Many people in Milwaukee had already initiated the conversation about campus occupations and had been discussing it since being inspired by the events in California in 2009. Because of this, when the time came to possibly employ occupations here it was mostly a question of strategy and not whether the idea would be accepted by the minority of students and non-students who would initiate it. Student leaders made every attempt to not let the situation get out of their control, but it started out of their control, would have never become what it was if it was in their control, so they found themselves further obsolete. Then, reacting to their obsolescence with further control they were made blatantly absurd by open collective criticism. Out of this occupation would come large discussions on topics ranging from the role of the police to how to support and further strikes, dance parties, many nights spent with little sleep on hard floors, calls for and the planning of other demonstrations, a general sharing of resources and maybe most importantly the collective experience of taking and sharing space. The rest of the occupation was fairly complicated throughout the sixty some days of its stay, and it would take up a lot of room to discuss it, so I won’t. What was important was that it was attempted as an effort to spread the occupations and define space on its own terms different from the pacifying “Madison model.”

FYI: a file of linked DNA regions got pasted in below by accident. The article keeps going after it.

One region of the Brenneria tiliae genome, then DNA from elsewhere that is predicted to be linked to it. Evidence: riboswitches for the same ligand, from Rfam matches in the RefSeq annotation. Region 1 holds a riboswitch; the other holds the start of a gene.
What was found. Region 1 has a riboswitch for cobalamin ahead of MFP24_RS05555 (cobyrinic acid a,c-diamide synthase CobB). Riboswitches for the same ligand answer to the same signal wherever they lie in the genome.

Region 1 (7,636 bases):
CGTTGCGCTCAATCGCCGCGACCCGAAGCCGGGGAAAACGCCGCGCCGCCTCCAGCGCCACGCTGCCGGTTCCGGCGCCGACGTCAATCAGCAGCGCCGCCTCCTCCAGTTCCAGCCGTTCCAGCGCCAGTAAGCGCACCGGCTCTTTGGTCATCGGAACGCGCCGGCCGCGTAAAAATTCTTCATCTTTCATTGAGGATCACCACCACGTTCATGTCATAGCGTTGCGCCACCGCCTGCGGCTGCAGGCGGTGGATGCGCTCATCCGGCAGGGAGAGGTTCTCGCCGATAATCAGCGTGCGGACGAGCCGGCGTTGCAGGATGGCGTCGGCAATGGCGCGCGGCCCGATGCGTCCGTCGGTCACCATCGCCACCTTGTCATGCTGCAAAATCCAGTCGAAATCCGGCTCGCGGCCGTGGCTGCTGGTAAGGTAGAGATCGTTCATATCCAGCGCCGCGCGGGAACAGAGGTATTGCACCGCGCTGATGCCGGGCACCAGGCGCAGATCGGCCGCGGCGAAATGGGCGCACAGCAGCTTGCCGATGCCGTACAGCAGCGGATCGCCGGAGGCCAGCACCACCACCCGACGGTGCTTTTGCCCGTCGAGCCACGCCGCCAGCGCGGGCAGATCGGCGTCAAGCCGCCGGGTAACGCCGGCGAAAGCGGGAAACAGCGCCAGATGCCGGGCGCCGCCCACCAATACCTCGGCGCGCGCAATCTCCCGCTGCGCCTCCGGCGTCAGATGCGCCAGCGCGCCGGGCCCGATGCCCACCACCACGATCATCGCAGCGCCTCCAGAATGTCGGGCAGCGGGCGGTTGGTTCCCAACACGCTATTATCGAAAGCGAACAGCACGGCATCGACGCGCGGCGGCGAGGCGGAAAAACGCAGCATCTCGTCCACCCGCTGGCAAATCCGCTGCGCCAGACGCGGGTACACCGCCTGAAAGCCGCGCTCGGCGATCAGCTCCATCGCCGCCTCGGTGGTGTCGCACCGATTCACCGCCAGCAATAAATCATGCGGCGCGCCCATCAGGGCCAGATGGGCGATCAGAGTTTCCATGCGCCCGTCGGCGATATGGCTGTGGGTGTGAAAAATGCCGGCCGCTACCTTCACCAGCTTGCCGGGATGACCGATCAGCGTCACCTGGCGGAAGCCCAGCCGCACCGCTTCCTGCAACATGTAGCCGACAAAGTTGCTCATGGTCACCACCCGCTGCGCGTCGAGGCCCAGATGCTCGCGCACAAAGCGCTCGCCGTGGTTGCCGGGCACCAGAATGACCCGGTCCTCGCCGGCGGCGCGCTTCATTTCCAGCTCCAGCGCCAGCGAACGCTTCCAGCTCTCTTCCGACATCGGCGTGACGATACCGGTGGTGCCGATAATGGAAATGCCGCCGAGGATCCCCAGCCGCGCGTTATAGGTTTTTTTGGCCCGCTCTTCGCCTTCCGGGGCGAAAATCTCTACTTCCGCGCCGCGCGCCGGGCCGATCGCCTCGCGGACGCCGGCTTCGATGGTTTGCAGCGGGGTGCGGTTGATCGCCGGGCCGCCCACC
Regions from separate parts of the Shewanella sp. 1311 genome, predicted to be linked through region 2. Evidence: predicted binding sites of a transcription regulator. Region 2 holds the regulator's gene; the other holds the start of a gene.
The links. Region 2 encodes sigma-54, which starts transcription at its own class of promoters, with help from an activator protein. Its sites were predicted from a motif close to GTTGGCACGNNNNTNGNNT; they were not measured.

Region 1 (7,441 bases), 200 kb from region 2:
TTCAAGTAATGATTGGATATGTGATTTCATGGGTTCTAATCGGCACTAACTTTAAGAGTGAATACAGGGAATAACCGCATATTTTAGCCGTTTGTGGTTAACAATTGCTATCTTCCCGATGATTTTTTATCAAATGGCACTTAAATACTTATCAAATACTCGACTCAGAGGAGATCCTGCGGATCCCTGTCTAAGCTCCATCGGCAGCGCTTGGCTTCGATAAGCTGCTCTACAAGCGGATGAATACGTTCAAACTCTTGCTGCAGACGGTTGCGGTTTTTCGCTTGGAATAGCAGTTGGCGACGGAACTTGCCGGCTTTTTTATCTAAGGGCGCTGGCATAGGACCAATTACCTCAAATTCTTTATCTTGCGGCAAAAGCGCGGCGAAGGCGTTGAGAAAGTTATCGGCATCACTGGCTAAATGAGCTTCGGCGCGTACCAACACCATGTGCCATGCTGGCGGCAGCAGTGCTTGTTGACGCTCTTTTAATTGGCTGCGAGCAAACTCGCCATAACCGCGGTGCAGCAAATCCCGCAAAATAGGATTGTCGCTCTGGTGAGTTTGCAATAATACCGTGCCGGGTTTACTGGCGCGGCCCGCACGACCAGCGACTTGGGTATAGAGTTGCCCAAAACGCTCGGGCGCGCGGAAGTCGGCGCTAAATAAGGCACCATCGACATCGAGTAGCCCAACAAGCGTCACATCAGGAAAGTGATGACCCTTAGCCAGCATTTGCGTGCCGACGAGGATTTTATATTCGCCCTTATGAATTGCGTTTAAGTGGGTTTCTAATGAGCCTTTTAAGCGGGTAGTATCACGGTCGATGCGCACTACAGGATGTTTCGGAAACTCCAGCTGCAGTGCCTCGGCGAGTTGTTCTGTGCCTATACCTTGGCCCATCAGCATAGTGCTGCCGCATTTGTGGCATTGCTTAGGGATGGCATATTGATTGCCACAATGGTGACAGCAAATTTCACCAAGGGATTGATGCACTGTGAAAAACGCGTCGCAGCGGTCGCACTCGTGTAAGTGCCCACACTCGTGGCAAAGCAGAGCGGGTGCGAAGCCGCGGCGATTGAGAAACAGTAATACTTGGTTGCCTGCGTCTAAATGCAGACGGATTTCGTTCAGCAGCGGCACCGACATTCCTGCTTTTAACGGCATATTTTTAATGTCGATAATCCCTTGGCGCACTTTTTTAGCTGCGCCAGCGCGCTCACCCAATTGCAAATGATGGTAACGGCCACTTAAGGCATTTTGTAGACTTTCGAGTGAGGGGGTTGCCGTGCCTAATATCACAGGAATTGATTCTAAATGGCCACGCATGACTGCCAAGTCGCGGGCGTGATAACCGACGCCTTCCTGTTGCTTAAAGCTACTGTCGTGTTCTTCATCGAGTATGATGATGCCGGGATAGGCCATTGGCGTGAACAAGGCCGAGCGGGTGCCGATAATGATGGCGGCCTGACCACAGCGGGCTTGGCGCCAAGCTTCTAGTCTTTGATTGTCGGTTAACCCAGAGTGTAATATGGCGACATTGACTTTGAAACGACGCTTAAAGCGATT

Certainly I can’t claim to know much more of what was happening in Milwaukee than what I was in some way connected to or had my ear out for. Other than the university occupation, there was some activity surrounding the end of Good Time within the legislation1, which included an unruly prison demo at which fireworks were shot at the jail in downtown Milwaukee, people chanted anti-prison slogans and made noise for those inside, then minor property damage was done to the building. Afterwards a big swath of wheatpasting covered mostly the east side of the city with a communique of the action. There was a general assembly, in the Riverwest neighborhood where I live, to address the question of how to support strike and workplace activity. There were multiple larger scale lock gluings of the university and other places connected to important dates, as well as other sporadic acts of vandalism and sabotage. Posters and slogans where everywhere. Strangers talked to strangers about what was happening throughout the state. People involved were constantly in communication, meeting, assembling, etc.
At the time, some of the propaganda you all were putting out seemed to me to be 10 steps ahead of the movement. However, since then, I’ve changed my mind about this and think one can “meet people where they are at” and introduce what seem like extremely militant ideas. What are your thoughts on accomplishing this?
Compared to what we felt was necessary and what we desired, we were quite restrained in our interventions into he situation in Madison in particular and there was therefore an obvious tension in placing ourselves within discourses and events that were frankly, shameful. The terms with which to engage in struggle were so vapid that all that had never been problematized within the old workers movement (that of workers identity, progressivism, programatism, etc) was still acting as a web of restraint defining the conditions of activity. We felt at the same time a need to act within these events in order to push them to define divisions and limits within what was said and done, then to act against those limits and further the necessary divisions. We wanted to present and proliferate a collective capacity to do this, however minimal our own capacity for proliferation was.